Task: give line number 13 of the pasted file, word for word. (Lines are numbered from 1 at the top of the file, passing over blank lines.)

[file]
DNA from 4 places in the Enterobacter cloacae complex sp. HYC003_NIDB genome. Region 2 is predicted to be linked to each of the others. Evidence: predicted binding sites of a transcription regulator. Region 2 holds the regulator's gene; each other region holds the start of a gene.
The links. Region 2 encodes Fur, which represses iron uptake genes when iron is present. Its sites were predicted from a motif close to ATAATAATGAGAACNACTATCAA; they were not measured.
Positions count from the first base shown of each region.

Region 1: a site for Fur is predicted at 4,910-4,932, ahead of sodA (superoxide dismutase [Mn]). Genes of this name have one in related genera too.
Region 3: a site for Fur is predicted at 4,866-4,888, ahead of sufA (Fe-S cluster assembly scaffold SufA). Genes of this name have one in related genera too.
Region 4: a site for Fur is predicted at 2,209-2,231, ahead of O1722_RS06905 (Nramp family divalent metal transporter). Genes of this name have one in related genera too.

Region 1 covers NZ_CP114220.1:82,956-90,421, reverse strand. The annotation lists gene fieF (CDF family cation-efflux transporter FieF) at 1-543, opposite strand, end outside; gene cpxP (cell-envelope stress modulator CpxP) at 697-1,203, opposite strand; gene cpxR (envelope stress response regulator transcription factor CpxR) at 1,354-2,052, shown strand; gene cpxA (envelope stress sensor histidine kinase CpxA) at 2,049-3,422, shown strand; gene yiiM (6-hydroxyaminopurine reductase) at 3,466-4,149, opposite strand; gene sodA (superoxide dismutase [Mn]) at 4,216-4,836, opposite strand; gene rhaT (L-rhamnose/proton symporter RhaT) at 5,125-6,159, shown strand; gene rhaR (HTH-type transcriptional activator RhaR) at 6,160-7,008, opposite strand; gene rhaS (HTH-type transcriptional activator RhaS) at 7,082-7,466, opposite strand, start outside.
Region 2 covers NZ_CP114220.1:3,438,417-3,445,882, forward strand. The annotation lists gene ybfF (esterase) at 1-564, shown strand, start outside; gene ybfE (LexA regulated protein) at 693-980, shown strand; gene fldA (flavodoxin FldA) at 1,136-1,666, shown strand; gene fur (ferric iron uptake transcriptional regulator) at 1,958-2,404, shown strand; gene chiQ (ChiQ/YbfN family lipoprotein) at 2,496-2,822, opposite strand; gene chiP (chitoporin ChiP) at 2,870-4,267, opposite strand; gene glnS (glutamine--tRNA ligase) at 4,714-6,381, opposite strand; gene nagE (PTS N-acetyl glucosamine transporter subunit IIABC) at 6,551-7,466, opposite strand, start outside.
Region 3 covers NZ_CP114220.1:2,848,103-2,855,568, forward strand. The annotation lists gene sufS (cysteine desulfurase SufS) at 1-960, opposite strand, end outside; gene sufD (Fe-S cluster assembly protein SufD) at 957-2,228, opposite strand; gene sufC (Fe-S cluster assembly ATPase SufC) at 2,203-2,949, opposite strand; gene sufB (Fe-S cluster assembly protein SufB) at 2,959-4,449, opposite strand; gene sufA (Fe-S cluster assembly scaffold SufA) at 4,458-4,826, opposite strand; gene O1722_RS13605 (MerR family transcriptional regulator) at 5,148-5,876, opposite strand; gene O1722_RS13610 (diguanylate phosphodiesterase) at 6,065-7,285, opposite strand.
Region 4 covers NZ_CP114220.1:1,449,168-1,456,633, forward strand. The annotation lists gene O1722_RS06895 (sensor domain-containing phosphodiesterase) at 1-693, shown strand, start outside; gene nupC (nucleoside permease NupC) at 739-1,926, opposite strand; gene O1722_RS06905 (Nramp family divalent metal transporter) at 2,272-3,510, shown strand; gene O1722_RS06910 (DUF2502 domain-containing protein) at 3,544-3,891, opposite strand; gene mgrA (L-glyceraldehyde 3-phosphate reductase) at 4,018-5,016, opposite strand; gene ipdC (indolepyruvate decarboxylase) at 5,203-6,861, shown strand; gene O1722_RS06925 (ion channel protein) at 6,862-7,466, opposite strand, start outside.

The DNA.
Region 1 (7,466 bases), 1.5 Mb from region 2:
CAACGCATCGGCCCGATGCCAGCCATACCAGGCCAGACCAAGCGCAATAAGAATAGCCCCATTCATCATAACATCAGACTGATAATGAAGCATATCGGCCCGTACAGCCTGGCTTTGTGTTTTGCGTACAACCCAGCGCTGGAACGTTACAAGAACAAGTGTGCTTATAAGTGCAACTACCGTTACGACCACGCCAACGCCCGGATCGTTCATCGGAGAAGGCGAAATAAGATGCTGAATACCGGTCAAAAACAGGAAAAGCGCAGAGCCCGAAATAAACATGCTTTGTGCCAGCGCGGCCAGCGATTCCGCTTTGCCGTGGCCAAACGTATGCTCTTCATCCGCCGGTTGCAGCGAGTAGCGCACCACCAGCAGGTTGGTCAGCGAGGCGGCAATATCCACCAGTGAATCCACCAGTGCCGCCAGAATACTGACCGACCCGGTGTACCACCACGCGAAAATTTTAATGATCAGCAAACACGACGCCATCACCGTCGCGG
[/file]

CAACGCATCGGCCCGATGCCAGCCATACCAGGCCAGACCAAGCGCAATAAGAATAGCCCCATTCATCATAACATCAGACTGATAATGAAGCATATCGGCCCGTACAGCCTGGCTTTGTGTTTTGCGTACAACCCAGCGCTGGAACGTTACAAGAACAAGTGTGCTTATAAGTGCAACTACCGTTACGACCACGCCAACGCCCGGATCGTTCATCGGAGAAGGCGAAATAAGATGCTGAATACCGGTCAAAAACAGGAAAAGCGCAGAGCCCGAAATAAACATGCTTTGTGCCAGCGCGGCCAGCGATTCCGCTTTGCCGTGGCCAAACGTATGCTCTTCATCCGCCGGTTGCAGCGAGTAGCGCACCACCAGCAGGTTGGTCAGCGAGGCGGCAATATCCACCAGTGAATCCACCAGTGCCGCCAGAATACTGACCGACCCGGTGTACCACCACGCGAAAATTTTAATGATCAGCAAACACGACGCCATCACCGTCGCGG